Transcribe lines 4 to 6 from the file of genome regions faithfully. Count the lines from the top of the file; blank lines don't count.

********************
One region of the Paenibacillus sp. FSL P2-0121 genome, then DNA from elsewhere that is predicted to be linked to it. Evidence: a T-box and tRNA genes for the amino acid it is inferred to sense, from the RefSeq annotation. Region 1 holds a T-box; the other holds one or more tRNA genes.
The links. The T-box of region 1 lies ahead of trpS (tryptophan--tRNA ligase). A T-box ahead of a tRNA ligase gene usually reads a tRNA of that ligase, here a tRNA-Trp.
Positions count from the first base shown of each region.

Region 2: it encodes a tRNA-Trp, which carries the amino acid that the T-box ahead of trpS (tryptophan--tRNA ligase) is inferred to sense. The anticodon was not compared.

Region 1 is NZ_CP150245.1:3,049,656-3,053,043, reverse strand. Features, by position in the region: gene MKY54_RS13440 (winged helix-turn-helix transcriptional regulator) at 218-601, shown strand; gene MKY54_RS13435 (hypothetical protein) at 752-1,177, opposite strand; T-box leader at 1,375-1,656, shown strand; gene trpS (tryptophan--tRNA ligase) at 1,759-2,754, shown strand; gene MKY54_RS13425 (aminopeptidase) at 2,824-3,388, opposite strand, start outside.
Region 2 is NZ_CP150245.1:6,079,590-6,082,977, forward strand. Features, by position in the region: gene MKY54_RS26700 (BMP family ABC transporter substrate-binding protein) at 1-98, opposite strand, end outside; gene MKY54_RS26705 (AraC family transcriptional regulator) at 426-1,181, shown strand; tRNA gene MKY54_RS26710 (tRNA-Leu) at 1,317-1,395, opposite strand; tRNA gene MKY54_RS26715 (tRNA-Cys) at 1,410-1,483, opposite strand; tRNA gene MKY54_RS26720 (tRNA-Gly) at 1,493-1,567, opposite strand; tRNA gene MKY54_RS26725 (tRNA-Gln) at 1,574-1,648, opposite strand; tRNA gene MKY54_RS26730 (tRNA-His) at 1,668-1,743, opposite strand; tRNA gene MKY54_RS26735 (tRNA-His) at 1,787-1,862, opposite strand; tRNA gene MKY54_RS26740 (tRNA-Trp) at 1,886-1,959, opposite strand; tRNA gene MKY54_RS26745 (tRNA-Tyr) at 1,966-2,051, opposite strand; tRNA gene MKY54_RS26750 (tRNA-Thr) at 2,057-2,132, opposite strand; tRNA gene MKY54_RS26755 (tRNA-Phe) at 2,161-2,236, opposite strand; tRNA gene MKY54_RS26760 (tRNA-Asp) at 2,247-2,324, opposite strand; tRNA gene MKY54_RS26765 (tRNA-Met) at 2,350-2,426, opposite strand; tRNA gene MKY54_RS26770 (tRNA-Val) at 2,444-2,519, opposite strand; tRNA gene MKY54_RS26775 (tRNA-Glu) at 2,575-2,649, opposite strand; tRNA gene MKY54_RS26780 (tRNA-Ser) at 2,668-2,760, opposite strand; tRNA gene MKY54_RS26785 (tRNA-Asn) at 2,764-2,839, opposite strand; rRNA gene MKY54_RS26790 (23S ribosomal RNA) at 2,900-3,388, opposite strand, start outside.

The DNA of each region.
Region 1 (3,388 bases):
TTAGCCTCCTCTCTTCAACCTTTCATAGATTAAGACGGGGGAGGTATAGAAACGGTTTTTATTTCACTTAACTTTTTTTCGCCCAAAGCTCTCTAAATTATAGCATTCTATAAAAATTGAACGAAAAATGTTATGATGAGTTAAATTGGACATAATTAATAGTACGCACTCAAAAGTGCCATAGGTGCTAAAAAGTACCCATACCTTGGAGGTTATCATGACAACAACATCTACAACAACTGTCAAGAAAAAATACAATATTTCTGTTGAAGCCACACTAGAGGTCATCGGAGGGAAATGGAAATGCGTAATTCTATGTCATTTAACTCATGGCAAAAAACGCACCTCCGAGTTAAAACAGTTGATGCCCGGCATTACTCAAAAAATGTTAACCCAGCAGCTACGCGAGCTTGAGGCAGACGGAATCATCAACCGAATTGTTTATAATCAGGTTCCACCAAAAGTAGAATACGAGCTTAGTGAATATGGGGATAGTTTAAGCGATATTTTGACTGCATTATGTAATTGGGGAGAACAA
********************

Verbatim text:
Region 2: it encodes a tRNA-Trp, which carries the amino acid that the T-box ahead of trpS (tryptophan--tRNA ligase) is inferred to sense. The anticodon was not compared.

Region 1 is NZ_CP150245.1:3,049,656-3,053,043, reverse strand. Features, by position in the region: gene MKY54_RS13440 (winged helix-turn-helix transcriptional regulator) at 218-601, shown strand; gene MKY54_RS13435 (hypothetical protein) at 752-1,177, opposite strand; T-box leader at 1,375-1,656, shown strand; gene trpS (tryptophan--tRNA ligase) at 1,759-2,754, shown strand; gene MKY54_RS13425 (aminopeptidase) at 2,824-3,388, opposite strand, start outside.
Region 2 is NZ_CP150245.1:6,079,590-6,082,977, forward strand. Features, by position in the region: gene MKY54_RS26700 (BMP family ABC transporter substrate-binding protein) at 1-98, opposite strand, end outside; gene MKY54_RS26705 (AraC family transcriptional regulator) at 426-1,181, shown strand; tRNA gene MKY54_RS26710 (tRNA-Leu) at 1,317-1,395, opposite strand; tRNA gene MKY54_RS26715 (tRNA-Cys) at 1,410-1,483, opposite strand; tRNA gene MKY54_RS26720 (tRNA-Gly) at 1,493-1,567, opposite strand; tRNA gene MKY54_RS26725 (tRNA-Gln) at 1,574-1,648, opposite strand; tRNA gene MKY54_RS26730 (tRNA-His) at 1,668-1,743, opposite strand; tRNA gene MKY54_RS26735 (tRNA-His) at 1,787-1,862, opposite strand; tRNA gene MKY54_RS26740 (tRNA-Trp) at 1,886-1,959, opposite strand; tRNA gene MKY54_RS26745 (tRNA-Tyr) at 1,966-2,051, opposite strand; tRNA gene MKY54_RS26750 (tRNA-Thr) at 2,057-2,132, opposite strand; tRNA gene MKY54_RS26755 (tRNA-Phe) at 2,161-2,236, opposite strand; tRNA gene MKY54_RS26760 (tRNA-Asp) at 2,247-2,324, opposite strand; tRNA gene MKY54_RS26765 (tRNA-Met) at 2,350-2,426, opposite strand; tRNA gene MKY54_RS26770 (tRNA-Val) at 2,444-2,519, opposite strand; tRNA gene MKY54_RS26775 (tRNA-Glu) at 2,575-2,649, opposite strand; tRNA gene MKY54_RS26780 (tRNA-Ser) at 2,668-2,760, opposite strand; tRNA gene MKY54_RS26785 (tRNA-Asn) at 2,764-2,839, opposite strand; rRNA gene MKY54_RS26790 (23S ribosomal RNA) at 2,900-3,388, opposite strand, start outside.